I may not have written as much as I’d care to over the past year or so of my hiatus, but you can bet your sweet bippy I haven’t been sitting idle either. Between 56 games, 15 shows or movies and 16 books, I’ve been consuming fiction like it’s going out of fashion.
All with the help of lists! Yeah, not every post here is going to be a winner.
So what am I going on about? Well, before my schedule got thrown rather out of whack with a move, crazy job hours, a generalized anxiety and feeling of being slowly consumed by encroaching madness, I kept myself to a decent schedule. Half hour of reading (at least), half hour of writing, half hour of exercise and a list of things I wanted to do every day. You know what this let me get done?
Well, I kind of gave that away in my little forward bit didn’t I?
The thing is, schedules and lists are awesome for more than just trains and accountants. They can help you get things done and keep things in perspective. It’s easy to get overwhelmed if you want to get immersed in some long running series (books, TV, games, take your pick) but if you lay out a simple list of components (books, episodes, levels) it becomes a much more manageable task.
And I say task very specifically. Yes, you cluck your tongue at my use of task in reference to watching TV, but that’s what it is. It’s not just brainlessly lolling around on the couch, letting my eyes absorb whatever happens across them. My lists put me on a mission.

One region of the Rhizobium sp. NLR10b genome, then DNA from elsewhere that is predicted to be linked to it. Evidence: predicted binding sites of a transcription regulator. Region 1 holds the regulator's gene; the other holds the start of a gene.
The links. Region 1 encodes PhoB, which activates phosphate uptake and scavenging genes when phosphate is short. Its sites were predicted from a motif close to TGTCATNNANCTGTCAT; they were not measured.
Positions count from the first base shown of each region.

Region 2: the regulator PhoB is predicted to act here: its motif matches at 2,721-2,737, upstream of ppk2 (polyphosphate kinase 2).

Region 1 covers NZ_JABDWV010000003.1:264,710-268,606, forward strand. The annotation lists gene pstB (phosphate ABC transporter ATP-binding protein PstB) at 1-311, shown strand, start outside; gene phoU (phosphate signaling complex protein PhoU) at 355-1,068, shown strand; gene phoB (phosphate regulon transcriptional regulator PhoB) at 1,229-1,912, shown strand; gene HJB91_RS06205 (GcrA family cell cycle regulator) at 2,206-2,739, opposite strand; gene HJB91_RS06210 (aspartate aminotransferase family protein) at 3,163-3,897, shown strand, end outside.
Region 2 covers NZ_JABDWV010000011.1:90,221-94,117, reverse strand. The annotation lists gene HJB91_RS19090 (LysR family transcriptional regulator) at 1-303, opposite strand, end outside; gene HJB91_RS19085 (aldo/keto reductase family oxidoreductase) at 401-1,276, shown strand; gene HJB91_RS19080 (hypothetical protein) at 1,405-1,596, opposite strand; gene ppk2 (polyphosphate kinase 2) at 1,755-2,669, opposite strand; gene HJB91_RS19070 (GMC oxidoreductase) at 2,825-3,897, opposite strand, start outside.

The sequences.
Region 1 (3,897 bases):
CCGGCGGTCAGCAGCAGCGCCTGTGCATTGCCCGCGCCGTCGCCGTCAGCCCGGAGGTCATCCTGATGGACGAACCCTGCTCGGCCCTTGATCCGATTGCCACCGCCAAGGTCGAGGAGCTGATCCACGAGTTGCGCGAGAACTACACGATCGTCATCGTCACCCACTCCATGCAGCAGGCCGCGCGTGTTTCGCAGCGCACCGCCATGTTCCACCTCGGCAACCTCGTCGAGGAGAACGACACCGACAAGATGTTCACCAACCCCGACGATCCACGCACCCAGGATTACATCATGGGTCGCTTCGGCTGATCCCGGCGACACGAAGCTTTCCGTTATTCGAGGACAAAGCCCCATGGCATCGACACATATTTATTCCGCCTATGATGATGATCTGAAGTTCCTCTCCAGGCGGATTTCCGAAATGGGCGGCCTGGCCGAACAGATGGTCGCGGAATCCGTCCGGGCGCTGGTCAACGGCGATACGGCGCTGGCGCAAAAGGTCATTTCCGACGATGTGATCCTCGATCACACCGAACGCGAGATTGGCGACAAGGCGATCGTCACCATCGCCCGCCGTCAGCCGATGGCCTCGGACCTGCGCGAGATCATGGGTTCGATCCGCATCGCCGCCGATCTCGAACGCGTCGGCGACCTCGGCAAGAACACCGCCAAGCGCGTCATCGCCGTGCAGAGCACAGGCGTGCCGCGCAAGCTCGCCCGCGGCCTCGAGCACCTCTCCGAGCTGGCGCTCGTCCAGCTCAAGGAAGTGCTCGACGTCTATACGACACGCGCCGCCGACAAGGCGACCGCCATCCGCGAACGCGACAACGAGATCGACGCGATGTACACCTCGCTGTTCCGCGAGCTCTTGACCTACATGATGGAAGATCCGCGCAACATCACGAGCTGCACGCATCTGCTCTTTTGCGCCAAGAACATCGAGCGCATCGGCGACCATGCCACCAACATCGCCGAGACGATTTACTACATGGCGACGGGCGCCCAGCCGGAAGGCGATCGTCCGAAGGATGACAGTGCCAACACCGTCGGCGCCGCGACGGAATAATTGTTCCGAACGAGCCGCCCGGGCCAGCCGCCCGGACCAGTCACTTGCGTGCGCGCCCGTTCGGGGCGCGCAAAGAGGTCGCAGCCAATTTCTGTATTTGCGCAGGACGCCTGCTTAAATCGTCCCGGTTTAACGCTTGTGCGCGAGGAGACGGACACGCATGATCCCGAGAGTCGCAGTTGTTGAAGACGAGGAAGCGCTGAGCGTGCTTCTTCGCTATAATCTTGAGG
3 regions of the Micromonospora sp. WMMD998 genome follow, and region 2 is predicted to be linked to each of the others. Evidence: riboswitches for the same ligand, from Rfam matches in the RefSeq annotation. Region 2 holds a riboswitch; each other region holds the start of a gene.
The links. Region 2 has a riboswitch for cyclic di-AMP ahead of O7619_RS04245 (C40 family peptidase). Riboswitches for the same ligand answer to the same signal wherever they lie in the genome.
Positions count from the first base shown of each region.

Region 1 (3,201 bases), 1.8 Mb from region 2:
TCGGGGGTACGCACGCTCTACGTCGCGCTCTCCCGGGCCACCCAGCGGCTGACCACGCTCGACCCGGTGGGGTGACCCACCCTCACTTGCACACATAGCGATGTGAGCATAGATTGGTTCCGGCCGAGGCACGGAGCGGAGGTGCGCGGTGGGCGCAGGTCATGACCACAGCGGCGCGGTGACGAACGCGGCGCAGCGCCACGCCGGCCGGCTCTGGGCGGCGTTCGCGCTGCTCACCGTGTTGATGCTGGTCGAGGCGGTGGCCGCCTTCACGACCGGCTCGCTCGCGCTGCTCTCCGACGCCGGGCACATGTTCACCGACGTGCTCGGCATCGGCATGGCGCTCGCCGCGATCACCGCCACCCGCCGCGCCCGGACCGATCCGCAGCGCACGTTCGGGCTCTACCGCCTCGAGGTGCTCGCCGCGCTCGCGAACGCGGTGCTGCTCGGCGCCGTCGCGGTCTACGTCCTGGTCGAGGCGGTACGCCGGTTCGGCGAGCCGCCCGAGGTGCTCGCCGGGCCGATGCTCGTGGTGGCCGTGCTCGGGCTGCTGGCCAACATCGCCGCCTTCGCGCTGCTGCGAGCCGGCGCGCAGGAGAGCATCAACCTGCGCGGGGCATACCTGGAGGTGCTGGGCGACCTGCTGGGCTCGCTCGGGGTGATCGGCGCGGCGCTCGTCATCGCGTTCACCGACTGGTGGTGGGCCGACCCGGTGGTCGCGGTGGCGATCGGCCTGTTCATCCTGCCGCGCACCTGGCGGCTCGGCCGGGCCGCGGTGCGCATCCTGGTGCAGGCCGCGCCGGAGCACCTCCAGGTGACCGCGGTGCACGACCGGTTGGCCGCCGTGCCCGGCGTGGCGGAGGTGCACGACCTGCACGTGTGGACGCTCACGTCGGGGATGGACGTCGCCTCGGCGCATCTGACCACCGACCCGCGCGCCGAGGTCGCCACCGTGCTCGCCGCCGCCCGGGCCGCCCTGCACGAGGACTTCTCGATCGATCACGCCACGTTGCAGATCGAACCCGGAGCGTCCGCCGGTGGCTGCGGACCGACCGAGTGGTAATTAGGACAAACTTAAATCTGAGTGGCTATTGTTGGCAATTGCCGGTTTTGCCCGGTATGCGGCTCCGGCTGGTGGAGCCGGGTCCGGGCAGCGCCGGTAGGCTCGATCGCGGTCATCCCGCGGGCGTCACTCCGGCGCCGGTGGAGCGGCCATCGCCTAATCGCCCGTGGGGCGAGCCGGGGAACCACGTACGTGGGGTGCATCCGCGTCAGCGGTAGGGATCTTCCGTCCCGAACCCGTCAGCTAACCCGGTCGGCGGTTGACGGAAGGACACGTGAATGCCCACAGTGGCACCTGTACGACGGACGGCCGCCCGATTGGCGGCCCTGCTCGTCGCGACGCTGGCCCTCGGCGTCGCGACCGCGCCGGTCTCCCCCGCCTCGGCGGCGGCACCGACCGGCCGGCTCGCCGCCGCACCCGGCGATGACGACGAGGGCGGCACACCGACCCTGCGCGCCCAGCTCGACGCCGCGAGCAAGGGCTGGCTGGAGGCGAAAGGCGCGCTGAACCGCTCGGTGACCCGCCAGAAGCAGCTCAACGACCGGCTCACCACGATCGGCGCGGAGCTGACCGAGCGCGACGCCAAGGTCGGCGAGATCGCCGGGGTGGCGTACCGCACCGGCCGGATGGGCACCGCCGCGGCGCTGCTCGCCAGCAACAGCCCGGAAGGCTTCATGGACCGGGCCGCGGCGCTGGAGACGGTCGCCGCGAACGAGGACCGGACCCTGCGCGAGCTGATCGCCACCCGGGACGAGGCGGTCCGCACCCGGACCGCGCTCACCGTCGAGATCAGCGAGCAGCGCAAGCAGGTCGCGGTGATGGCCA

Right now, I don’t have myself on a particularly rigid schedule and its become a problem. Quite simply, it’s too easy to come home, lie down in front of the TV and while away the time until I have to crawl into bed.
You know what I could be doing? Writing a post on here, working on editing one of the two longer pieces of fiction I’ve done, working on some new stories I have kicking around, maybe even something less productive! After all, you allow yourself a certain amount of time for sleep most of the time, why not a certain amount of time to enjoy being awake? Why not schedule yourself for an hour of your favorite show or that book you’ve been enjoying?
Too many people see lists as obstacles. A dull set of items that have to be done before you can have unplanned fun. Why is that? I think it’s because people are too often chained to these lists. After all, it’s rarely a list of fun things, it’s more like “take out the trash, clean the windows, battle the minotaur.” Nothing you want to do, but certainly things that need to get done if you’re going to have King Minos take you seriously.
But people plan ahead for other things that are fun. When you go on vacation, it’s typically not “book trip to Scotland and hope for the best,” you plan it out. Where are you going to land? When? What are you going to do around the area? When are all of those things going to be done? When are you coming home? How are you getting around? Most people wouldn’t leave all of those to chance upon landing and would spend time and energy to make sure they don’t have to run around in a panic trying not to get stuck at The Moldy Kilt.
Planning ahead, even things you want to do in your spare time, gives you a sense of accomplishment over relaxing. People talk about life hacks in terms of growing an avocado in a jar, this is brain hacking folks! There is a lot of psychological validation that comes from crossing items off a list. You have a list of tasks and you’ve done them, it doesn’t really matter what they are as long as they took some time and effort to accomplish.
Honestly, I think we could all do with some more validation, even if it’s because you finally finished watching a show about a bunch of high school girls having tank battles.